various Body Snatcher films put together. Eventually titled The
Visiting, it was soon renamed The Invasion as the film
underwent several re-edits and release delays. How long ago was this made?
Actor Daniel Craig heard that he got the role of James Bond while he was
working on The Invasion!
In the meantime Casino Royale not only got made,
but has made its way to the cinemas and DVD while a release date for The
Invasion is still being shuffled around endlessly. In this version a
mysterious epidemic is thought to be altering the behavior of human
beings. When a Washington D.C. psychiatrist (Nicole Kidman) discovers the
epidemic's origins are extraterrestrial, she must fight to protect her
son, “who may hold the key to stopping an imminent invasion” according to
the official plot synopsis. Willing to bet that the aliens in this version
will be stopped? An edgier ending would be one in which the aliens win of
course (like in the 1970s) version. So will this latest version take the
Hollywood route and sell out?
One positive sign that it won’t is that The Invasion
is the Hollywood debut of respected German director Oliver Hirschbiegel.
Hirschbiegel is perhaps best-known for his
uncompromising Downfall (criticized for sketching an almost
sympathetic Adolf Hitler during his last days in the bunker) and Das
Experiment. Has Hirschbiegel been bullied into making a standard
cookie cutter Hollywood product? Who knows? It wouldn’t be the first time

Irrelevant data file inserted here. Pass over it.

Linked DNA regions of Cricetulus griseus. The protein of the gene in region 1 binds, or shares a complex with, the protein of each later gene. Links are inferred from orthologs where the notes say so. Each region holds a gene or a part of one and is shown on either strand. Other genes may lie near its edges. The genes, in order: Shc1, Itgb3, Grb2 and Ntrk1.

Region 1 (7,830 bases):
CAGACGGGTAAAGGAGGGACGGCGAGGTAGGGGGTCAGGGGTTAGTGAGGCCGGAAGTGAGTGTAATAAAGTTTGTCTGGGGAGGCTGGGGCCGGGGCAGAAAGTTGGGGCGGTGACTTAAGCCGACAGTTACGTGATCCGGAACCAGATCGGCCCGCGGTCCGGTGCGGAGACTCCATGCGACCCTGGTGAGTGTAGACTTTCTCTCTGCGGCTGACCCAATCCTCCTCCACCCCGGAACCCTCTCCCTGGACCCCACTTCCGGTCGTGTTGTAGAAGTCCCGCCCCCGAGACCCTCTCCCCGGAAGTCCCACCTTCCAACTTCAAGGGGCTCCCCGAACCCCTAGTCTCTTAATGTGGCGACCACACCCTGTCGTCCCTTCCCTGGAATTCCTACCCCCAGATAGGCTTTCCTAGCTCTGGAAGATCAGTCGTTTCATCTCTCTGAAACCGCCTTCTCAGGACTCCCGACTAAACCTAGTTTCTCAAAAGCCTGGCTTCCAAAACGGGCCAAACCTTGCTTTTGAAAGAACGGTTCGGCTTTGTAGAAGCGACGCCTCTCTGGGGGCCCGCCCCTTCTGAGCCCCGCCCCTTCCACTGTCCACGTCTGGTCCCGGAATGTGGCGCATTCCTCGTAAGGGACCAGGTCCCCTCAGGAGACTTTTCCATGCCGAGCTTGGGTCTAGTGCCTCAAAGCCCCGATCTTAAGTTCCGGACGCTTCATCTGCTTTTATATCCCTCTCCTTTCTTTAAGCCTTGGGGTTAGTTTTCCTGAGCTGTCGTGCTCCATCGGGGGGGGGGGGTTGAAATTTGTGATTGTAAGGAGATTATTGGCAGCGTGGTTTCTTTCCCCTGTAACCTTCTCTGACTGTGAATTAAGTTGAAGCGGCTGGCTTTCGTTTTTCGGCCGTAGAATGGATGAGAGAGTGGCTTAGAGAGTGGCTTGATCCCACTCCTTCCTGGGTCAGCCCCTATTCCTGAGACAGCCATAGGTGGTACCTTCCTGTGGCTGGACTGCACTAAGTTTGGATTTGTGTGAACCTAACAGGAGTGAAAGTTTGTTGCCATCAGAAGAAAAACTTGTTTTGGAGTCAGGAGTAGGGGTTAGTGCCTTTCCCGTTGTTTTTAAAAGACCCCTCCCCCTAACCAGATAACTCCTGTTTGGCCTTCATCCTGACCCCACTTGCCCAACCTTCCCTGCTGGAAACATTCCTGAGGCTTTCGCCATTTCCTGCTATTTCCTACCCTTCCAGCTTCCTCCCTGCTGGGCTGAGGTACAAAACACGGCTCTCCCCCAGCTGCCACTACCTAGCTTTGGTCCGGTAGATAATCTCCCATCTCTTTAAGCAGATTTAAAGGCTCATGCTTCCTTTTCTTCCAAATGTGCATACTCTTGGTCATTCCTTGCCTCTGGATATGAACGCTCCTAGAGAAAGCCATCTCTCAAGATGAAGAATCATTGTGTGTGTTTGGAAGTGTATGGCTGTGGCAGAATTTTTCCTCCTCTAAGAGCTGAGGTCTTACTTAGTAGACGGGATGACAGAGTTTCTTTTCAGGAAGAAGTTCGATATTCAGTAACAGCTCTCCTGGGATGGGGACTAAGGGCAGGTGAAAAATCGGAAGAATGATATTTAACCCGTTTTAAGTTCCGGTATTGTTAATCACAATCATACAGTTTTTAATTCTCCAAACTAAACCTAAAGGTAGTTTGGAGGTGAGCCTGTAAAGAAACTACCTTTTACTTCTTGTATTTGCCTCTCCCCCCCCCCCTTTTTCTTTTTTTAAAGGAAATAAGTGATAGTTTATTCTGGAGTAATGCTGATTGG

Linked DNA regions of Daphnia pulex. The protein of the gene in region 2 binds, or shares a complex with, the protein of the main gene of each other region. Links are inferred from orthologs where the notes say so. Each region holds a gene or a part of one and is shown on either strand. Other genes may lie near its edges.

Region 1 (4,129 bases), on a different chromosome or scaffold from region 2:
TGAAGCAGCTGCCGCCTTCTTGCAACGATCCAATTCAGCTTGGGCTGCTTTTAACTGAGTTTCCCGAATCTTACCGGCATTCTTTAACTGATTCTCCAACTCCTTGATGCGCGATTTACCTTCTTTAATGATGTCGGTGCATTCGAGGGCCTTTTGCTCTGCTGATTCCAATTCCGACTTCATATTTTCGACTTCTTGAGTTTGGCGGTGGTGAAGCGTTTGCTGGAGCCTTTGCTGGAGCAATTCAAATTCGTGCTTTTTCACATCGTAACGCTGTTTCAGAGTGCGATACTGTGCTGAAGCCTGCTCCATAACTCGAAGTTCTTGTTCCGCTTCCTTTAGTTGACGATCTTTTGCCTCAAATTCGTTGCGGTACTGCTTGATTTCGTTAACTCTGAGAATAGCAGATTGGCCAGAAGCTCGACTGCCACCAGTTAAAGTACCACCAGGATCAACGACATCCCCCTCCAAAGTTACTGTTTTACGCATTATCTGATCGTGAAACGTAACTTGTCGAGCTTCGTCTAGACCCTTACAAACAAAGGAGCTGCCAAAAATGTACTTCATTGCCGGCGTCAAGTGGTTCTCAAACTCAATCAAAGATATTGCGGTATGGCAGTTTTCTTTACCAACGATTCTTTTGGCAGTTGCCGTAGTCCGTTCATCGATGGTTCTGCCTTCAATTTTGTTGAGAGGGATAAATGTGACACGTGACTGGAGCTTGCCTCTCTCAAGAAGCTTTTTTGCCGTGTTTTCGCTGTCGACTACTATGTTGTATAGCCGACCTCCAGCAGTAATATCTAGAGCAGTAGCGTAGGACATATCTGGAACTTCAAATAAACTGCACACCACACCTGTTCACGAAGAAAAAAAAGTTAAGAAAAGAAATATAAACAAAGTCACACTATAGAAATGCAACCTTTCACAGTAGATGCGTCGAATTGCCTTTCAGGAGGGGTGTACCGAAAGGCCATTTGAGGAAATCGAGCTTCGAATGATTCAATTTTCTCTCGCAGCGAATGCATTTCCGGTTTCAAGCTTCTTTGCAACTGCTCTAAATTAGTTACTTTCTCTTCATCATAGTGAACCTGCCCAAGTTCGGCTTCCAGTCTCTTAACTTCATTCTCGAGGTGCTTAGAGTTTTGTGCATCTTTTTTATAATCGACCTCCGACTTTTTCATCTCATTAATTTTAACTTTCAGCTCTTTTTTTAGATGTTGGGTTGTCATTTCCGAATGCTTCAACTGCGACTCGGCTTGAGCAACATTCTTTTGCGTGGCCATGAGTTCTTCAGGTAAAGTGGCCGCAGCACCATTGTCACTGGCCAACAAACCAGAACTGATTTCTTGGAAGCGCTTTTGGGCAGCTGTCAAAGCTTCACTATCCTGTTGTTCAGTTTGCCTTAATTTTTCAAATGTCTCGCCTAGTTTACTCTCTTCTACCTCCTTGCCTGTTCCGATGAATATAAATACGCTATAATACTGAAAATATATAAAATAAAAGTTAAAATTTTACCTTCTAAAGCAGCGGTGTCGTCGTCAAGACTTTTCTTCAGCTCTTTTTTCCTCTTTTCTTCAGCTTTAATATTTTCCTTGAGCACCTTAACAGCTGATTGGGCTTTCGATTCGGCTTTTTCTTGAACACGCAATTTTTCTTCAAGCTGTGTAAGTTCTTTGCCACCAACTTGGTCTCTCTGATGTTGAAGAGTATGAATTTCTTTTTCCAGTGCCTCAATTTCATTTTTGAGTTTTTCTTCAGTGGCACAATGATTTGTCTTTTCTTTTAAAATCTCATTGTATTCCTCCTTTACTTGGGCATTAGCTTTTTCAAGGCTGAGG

that Hollywood would have coerced some poor European director into making
the sort of movie that would never have gotten them hired in the first
place. In 1994 for instance Dutch director George Sluizer tagged on a
typical Hollywood happy ending to The Vanishing (starring Jeff
Bridges and Kiefer Sutherland), a remake of his much superior 1988
Spoorloos thriller (also known as The Vanishing). After all, The
Visiting is a major studio (Warners) production starring an A-list
cast (Nicole Kidman and the now famous Daniel Craig). The pressure on
Hirschbiegel must have been huge and one can only hope that he stood up
against any such pressure and deliver the sort of movie one expects of
this respected film director.
(Note: Latest news reports indicate that several scenes
were added to The Invasion under the auspices of the Wachowski
Brothers and V for Vendetta director James
McTeigue after principal shooting had finished on the film. Insiders claim
that apparently the scenes were added to crank up the film’s action
quotient after preview audiences found the film to be too “dull”. Director Hirschbiegel and Warner execs have
apparently denied these reports, but it would
appear that The Invasion was in fact taken out of the famed German
director’s hand to undergo a major overhaul.)